For clarity, the TFC qualification schemes have also been described for a specific algorithm defined in W-CDMA and described in FIG. 4, whereby a TFC is deemed as being supported if the TFC's required transmit power, αi·Pref, is not greater than the maximum available transmit power, Pmax, for more than X out of the last Y measurement periods. The TFC qualification schemes described herein may also be used in conjunction with other algorithms, and this is within the scope of the invention.

The TFC qualification techniques described herein may be advantageously implemented for the uplink transmission in a W-CDMA system. These techniques or variants thereof may be adopted for use for the downlink and/or for other CDMA systems, and this is within the scope of the invention.

The techniques described herein may be implemented by various means. For example, these techniques may be implemented in hardware, software, or a combination thereof. For a hardware implementation, the elements used to implement all or portions of these techniques may be implemented within one or more application specific integrated circuits (ASICs), digital signal processors (DSPs), digital signal processing devices (DSPDs), programmable logic devices (PLDs), field programmable gate arrays (FPGAs), processors, controllers, micro-controllers, microprocessors, other electronic units designed to perform the functions described herein, or a combination thereof.

For a software implementation, the techniques described herein may be implemented with modules (e.g., procedures, functions, and so on) that perform the functions described herein. The software codes may be stored in a memory unit (e.g., memory 132 or 162 in FIG. 1) and executed by a processor (e.g., controller 130 or 160). The memory unit may be implemented within the processor or external to the processor, in which case it can be communicatively coupled to the processor via various means as is known in the art.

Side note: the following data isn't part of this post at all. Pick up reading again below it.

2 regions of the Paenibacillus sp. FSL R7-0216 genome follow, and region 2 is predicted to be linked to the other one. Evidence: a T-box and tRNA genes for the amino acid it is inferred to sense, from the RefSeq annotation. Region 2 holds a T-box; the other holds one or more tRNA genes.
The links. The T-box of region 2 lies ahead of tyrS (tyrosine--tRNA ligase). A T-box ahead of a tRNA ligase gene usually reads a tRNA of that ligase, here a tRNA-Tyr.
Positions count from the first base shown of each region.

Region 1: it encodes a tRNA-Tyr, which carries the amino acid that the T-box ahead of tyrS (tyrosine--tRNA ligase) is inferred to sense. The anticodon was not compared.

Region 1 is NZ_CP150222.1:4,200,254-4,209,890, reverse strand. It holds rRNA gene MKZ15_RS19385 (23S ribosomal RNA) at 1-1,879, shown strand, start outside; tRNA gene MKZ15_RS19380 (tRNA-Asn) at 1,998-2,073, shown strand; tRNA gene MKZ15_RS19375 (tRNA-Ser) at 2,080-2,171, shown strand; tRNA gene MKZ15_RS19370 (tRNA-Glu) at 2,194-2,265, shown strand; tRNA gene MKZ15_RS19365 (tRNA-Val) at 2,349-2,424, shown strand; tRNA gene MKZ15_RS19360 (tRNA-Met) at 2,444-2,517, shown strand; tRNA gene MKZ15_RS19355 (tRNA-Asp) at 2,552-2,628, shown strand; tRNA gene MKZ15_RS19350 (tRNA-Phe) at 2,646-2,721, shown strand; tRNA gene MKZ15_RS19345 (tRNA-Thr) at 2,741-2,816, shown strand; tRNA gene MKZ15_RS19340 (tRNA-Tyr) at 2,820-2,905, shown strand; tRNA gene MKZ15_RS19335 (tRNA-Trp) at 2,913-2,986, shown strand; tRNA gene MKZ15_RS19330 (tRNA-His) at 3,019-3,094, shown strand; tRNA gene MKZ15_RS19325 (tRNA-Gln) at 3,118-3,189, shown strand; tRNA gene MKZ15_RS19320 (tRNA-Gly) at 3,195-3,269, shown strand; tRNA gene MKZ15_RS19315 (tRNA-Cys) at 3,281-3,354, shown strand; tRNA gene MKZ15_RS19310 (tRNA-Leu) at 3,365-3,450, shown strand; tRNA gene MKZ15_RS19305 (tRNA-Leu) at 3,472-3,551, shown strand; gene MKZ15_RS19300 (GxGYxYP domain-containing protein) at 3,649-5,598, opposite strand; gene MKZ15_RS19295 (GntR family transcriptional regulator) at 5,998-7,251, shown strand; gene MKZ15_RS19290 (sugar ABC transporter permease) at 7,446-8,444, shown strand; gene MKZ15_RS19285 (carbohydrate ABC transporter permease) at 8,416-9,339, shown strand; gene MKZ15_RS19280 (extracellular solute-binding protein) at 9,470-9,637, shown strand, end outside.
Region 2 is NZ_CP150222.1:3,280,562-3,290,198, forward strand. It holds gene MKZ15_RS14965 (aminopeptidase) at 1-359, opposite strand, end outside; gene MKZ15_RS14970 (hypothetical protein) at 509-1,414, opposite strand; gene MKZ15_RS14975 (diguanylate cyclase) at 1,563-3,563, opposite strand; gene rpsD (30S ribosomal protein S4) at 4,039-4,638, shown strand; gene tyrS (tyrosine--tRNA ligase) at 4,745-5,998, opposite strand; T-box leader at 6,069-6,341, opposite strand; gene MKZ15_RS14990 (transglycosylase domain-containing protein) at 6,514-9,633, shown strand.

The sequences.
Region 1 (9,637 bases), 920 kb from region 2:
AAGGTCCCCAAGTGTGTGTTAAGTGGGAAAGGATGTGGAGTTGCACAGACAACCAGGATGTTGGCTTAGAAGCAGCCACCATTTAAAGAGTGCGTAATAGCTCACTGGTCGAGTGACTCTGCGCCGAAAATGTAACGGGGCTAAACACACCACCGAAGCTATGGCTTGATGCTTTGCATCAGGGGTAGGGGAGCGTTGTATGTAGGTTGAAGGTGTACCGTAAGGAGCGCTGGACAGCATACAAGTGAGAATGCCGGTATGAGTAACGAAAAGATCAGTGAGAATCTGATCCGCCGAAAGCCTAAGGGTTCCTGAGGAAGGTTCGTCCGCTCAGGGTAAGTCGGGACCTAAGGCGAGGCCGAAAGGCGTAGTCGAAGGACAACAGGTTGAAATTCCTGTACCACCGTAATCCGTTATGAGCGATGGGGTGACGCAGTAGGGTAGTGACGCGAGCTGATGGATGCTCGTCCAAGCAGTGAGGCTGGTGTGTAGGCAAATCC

The previous description of the disclosed embodiments is provided to enable any person skilled in the art to make or use the present invention. Various modifications to these embodiments will be readily apparent to those skilled in the art, and the generic principles defined herein may be applied to other embodiments without departing from the spirit or scope of the invention. Thus, the present invention is not intended to be limited to the embodiments shown herein but is to be accorded the widest scope consistent with the principles and novel features disclosed herein.

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Classifications
U.S. Classification370/342
International ClassificationH04B7/005, H04J13/00, H04B7/26, H04W28/18, H04W52/34
Cooperative ClassificationH04W52/346, H04W52/26, H04W28/18
European ClassificationH04W52/26, H04W52/34N